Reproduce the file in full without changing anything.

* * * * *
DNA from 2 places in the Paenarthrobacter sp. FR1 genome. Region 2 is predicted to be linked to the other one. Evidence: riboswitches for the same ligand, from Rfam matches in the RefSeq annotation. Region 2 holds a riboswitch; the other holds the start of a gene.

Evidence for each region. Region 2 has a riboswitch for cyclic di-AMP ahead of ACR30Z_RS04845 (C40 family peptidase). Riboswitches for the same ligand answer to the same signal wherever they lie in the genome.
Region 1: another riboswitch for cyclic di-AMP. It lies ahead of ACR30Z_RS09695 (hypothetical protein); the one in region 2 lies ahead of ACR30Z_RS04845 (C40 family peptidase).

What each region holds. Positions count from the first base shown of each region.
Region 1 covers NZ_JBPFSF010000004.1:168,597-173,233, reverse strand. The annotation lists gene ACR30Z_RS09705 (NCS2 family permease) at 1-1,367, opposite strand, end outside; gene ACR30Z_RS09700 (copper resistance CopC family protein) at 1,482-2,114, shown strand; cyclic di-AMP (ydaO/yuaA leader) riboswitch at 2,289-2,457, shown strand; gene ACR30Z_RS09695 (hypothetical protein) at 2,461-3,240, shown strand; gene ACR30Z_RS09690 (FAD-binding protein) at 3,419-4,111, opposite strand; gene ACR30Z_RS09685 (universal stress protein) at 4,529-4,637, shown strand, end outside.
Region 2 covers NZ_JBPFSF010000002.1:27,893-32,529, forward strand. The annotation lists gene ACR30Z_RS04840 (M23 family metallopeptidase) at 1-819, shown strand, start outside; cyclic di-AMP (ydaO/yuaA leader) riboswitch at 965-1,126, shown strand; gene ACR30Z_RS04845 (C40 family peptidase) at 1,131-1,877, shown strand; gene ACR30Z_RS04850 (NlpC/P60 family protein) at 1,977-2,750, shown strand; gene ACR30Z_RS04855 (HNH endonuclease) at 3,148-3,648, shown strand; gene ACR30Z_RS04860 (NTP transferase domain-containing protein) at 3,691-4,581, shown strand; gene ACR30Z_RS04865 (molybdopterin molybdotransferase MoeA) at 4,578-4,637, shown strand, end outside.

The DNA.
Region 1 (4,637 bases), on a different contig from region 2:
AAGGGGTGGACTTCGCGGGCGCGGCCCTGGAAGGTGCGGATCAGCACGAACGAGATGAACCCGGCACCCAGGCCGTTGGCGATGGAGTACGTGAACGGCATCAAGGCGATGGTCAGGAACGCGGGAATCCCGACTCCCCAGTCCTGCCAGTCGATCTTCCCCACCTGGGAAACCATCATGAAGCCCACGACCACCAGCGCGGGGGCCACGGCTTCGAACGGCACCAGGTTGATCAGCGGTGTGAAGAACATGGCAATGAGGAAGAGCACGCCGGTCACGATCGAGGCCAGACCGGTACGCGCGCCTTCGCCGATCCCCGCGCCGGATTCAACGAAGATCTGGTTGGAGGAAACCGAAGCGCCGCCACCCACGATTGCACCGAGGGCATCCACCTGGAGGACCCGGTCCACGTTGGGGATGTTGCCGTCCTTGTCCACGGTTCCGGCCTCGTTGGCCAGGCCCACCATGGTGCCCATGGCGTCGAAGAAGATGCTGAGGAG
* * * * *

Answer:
DNA from 2 places in the Paenarthrobacter sp. FR1 genome. Region 2 is predicted to be linked to the other one. Evidence: riboswitches for the same ligand, from Rfam matches in the RefSeq annotation. Region 2 holds a riboswitch; the other holds the start of a gene.

Evidence for each region. Region 2 has a riboswitch for cyclic di-AMP ahead of ACR30Z_RS04845 (C40 family peptidase). Riboswitches for the same ligand answer to the same signal wherever they lie in the genome.
Region 1: another riboswitch for cyclic di-AMP. It lies ahead of ACR30Z_RS09695 (hypothetical protein); the one in region 2 lies ahead of ACR30Z_RS04845 (C40 family peptidase).

What each region holds. Positions count from the first base shown of each region.
Region 1 covers NZ_JBPFSF010000004.1:168,597-173,233, reverse strand. The annotation lists gene ACR30Z_RS09705 (NCS2 family permease) at 1-1,367, opposite strand, end outside; gene ACR30Z_RS09700 (copper resistance CopC family protein) at 1,482-2,114, shown strand; cyclic di-AMP (ydaO/yuaA leader) riboswitch at 2,289-2,457, shown strand; gene ACR30Z_RS09695 (hypothetical protein) at 2,461-3,240, shown strand; gene ACR30Z_RS09690 (FAD-binding protein) at 3,419-4,111, opposite strand; gene ACR30Z_RS09685 (universal stress protein) at 4,529-4,637, shown strand, end outside.
Region 2 covers NZ_JBPFSF010000002.1:27,893-32,529, forward strand. The annotation lists gene ACR30Z_RS04840 (M23 family metallopeptidase) at 1-819, shown strand, start outside; cyclic di-AMP (ydaO/yuaA leader) riboswitch at 965-1,126, shown strand; gene ACR30Z_RS04845 (C40 family peptidase) at 1,131-1,877, shown strand; gene ACR30Z_RS04850 (NlpC/P60 family protein) at 1,977-2,750, shown strand; gene ACR30Z_RS04855 (HNH endonuclease) at 3,148-3,648, shown strand; gene ACR30Z_RS04860 (NTP transferase domain-containing protein) at 3,691-4,581, shown strand; gene ACR30Z_RS04865 (molybdopterin molybdotransferase MoeA) at 4,578-4,637, shown strand, end outside.

The DNA.
Region 1 (4,637 bases), on a different contig from region 2:
AAGGGGTGGACTTCGCGGGCGCGGCCCTGGAAGGTGCGGATCAGCACGAACGAGATGAACCCGGCACCCAGGCCGTTGGCGATGGAGTACGTGAACGGCATCAAGGCGATGGTCAGGAACGCGGGAATCCCGACTCCCCAGTCCTGCCAGTCGATCTTCCCCACCTGGGAAACCATCATGAAGCCCACGACCACCAGCGCGGGGGCCACGGCTTCGAACGGCACCAGGTTGATCAGCGGTGTGAAGAACATGGCAATGAGGAAGAGCACGCCGGTCACGATCGAGGCCAGACCGGTACGCGCGCCTTCGCCGATCCCCGCGCCGGATTCAACGAAGATCTGGTTGGAGGAAACCGAAGCGCCGCCACCCACGATTGCACCGAGGGCATCCACCTGGAGGACCCGGTCCACGTTGGGGATGTTGCCGTCCTTGTCCACGGTTCCGGCCTCGTTGGCCAGGCCCACCATGGTGCCCATGGCGTCGAAGAAGATGCTGAGGAG